The binding stadium deals that the smaller clubs based in Melbourne have to face are not doing the clubs any good financially. At the same time, there are a number of alternatives that the AFL are yet to tap into.

Ever since the AFL decided in their wisdom to cease fixturing matches at Optus Oval in 2006, the league has been forced to structure a draw around the nine clubs based in Melbourne, whilst having to play scheduled home matches at just two venues; the MCG and Etihad Stadium.

Even Geelong, whilst being allocated seven home matches at Simonds Stadium this year, are also fixtured to play additional home matches at the MCG or Etihad.

The situation of ‘best fit’ ground usage works well for clubs playing other Victorian sides, as the two venues attract a sufficient enough audience to justify their use for these games. Where a major problem arises, is when a Victorian side is drawn to play a non-Victorian side, as was the case on Saturday afternoon, where a paltry 13,284 attended the Melbourne-Fremantle game at Etihad Stadium.

This 52,000-capacity venue was three-quarters empty, and quite frankly the rows of empty seats looked awful on the broadcast. This almost certainly resulted in Melbourne losing money hosting this fixture, based on the 30,000 estimated break-even crowd figure.

This isn’t the first time this has happened this season either. All up there have been eight matches played at Etihad in 2012, involving a Melbourne-based club playing a non-Victorian club, where the crowd has been below 25,000.

The numbers for clubs such as North Melbourne and Western Bulldogs in these cases aren’t great, as they know beforehand they will lose money hosting these fixtures.

Additionally, for the audience watching on television, the near-empty stadium creates a feeling of empathy for the supporters who actually do attend such games, with a less ambient atmosphere than at higher-attended games.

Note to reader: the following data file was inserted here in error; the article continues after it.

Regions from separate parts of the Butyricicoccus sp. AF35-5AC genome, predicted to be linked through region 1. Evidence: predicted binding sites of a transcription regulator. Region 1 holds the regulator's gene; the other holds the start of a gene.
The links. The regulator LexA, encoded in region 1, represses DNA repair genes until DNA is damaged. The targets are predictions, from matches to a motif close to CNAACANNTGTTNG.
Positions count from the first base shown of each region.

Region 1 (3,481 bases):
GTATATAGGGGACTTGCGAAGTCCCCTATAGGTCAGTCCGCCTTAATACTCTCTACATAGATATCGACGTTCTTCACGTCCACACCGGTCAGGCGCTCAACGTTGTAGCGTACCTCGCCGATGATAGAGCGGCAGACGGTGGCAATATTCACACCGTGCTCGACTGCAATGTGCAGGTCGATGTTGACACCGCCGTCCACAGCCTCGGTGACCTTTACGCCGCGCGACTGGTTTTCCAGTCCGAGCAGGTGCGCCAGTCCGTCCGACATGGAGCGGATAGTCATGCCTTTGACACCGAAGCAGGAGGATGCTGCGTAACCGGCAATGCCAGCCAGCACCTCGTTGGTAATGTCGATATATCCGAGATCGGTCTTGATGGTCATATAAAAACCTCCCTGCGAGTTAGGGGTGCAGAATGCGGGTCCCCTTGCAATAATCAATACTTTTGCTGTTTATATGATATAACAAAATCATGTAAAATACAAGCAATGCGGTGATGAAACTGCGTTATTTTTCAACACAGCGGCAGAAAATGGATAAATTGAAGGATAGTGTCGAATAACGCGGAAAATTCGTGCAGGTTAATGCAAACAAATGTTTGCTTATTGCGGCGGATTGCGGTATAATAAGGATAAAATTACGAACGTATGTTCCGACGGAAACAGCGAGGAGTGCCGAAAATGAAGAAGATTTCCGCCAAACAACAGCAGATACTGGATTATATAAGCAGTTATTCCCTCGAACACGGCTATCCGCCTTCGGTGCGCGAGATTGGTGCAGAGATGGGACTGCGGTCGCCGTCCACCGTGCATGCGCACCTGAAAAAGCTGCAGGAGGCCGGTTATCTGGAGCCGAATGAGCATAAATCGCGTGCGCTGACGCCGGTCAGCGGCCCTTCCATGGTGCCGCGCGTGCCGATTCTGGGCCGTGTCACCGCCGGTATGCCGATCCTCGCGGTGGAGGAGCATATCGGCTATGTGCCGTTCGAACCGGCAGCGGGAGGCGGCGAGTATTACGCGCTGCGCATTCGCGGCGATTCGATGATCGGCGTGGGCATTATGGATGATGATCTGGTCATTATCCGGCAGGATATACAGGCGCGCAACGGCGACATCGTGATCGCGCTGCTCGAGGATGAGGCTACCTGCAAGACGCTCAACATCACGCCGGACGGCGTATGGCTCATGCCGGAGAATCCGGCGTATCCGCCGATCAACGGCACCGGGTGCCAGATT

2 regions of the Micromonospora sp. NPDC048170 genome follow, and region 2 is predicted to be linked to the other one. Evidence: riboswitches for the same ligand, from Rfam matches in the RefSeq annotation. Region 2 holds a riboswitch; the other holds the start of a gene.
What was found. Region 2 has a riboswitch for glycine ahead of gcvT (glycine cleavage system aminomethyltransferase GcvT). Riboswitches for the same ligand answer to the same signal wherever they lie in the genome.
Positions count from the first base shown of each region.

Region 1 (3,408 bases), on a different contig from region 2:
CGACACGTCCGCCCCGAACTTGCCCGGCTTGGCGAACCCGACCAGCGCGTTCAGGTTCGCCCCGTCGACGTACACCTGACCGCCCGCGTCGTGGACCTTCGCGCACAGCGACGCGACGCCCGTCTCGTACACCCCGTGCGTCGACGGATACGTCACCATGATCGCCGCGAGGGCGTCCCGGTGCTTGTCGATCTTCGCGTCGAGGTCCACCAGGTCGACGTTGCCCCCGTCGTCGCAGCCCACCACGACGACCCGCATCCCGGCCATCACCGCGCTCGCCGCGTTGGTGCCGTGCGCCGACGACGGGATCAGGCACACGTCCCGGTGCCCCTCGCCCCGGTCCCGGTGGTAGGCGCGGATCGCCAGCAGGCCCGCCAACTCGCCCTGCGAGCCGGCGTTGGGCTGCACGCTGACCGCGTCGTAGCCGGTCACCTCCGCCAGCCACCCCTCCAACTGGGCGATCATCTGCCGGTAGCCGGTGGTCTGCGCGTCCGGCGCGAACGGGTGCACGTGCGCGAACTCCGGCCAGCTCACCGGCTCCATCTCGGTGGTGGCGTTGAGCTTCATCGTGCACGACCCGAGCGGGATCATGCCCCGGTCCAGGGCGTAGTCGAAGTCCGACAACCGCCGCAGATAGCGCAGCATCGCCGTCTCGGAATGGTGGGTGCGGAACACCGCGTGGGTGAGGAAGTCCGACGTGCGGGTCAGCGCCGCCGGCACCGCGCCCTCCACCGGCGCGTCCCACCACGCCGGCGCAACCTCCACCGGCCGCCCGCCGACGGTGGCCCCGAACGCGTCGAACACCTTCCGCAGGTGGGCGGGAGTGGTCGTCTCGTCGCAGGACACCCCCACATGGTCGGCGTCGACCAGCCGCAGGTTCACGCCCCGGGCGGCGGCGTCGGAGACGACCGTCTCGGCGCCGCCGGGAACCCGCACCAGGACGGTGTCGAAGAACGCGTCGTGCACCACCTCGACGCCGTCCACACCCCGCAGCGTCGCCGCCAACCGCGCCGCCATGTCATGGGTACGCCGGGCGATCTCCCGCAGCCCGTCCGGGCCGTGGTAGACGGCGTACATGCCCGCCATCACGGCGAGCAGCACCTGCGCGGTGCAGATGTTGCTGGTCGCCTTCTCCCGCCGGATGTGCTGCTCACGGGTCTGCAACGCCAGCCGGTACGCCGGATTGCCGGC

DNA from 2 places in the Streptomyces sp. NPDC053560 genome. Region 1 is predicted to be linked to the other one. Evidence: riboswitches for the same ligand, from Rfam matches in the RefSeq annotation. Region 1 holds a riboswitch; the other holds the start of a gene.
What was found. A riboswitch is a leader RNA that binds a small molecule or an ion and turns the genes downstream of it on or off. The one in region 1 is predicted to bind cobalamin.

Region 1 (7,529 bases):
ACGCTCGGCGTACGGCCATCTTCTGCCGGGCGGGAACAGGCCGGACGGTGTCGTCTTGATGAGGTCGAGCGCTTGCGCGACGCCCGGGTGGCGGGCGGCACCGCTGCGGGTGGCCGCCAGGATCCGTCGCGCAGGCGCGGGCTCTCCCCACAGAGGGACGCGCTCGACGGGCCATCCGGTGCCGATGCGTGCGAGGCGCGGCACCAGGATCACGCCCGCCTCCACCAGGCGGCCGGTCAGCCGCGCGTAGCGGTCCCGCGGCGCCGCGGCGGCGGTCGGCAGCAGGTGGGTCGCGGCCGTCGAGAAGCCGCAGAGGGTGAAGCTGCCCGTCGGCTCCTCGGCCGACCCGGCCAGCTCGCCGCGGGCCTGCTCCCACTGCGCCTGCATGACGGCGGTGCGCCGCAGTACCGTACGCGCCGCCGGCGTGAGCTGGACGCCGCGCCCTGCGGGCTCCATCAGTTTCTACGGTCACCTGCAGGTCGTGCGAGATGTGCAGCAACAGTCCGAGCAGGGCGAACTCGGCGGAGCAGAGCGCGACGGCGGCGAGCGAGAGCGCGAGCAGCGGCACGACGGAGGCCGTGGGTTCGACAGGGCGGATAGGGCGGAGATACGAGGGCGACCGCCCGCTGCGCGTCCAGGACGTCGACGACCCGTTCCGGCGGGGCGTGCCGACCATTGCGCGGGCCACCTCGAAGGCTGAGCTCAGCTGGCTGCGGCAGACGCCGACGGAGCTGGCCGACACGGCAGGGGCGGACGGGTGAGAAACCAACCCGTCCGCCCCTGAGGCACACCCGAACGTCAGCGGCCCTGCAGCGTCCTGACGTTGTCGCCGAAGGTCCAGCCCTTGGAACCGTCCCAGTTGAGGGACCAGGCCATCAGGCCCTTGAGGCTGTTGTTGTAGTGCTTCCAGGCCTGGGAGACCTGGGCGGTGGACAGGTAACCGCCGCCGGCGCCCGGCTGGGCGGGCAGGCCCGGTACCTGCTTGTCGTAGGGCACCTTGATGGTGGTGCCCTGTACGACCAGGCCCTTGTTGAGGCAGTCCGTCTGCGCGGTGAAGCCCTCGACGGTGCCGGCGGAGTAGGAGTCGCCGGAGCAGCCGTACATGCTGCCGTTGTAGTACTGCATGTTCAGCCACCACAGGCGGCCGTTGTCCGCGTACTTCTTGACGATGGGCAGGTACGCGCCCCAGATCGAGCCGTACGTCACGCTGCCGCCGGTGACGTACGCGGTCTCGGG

So, what is the solution?

There are two options the AFL can adopt to solve this problem; either construct a boutique-style, 30,000-capacity stadium near Melbourne Airport, or simply fixture some extra matches at Geelong’s Simonds Stadium.

To construct a new venue from scratch near the airport would cost hundreds of millions of dollars, and would only be viable if the state government contributed to the cost, in conjunction with building an Airport rail link. This would allow easy access from both the airport and the city.

The current contractual arrangements the AFL has with the MCG and Etihad’s owners would also need to be re-negotiated. While it is a wonderful dream, this arrangement is simply not feasible in the short-term. Thus, the AFL should just fixture home matches involving North Melbourne and Western Bulldogs when they are scheduled to play Non-Victorian teams at Simonds Stadium.

The current re-development will see Geelong’s showpiece AFL venue become one of the most modern and state of the art boutique stadiums in the country, and for it only to be hosting seven AFL matches a season is a monumental waste of resources.

If just four of the Kangaroos and Bulldogs’ games are played in Geelong per season, the money saved by those clubs that is not lost by virtue of writing a cheque to Etihad can only benefit them financially. Simonds Stadium can then justify the considerable expense on its upgrade by hosting fifteen AFL matches per season, rather than seven.

This has to be a win-win situation for the clubs, and the AFL, and why it hasn’t happened earlier is a mystery.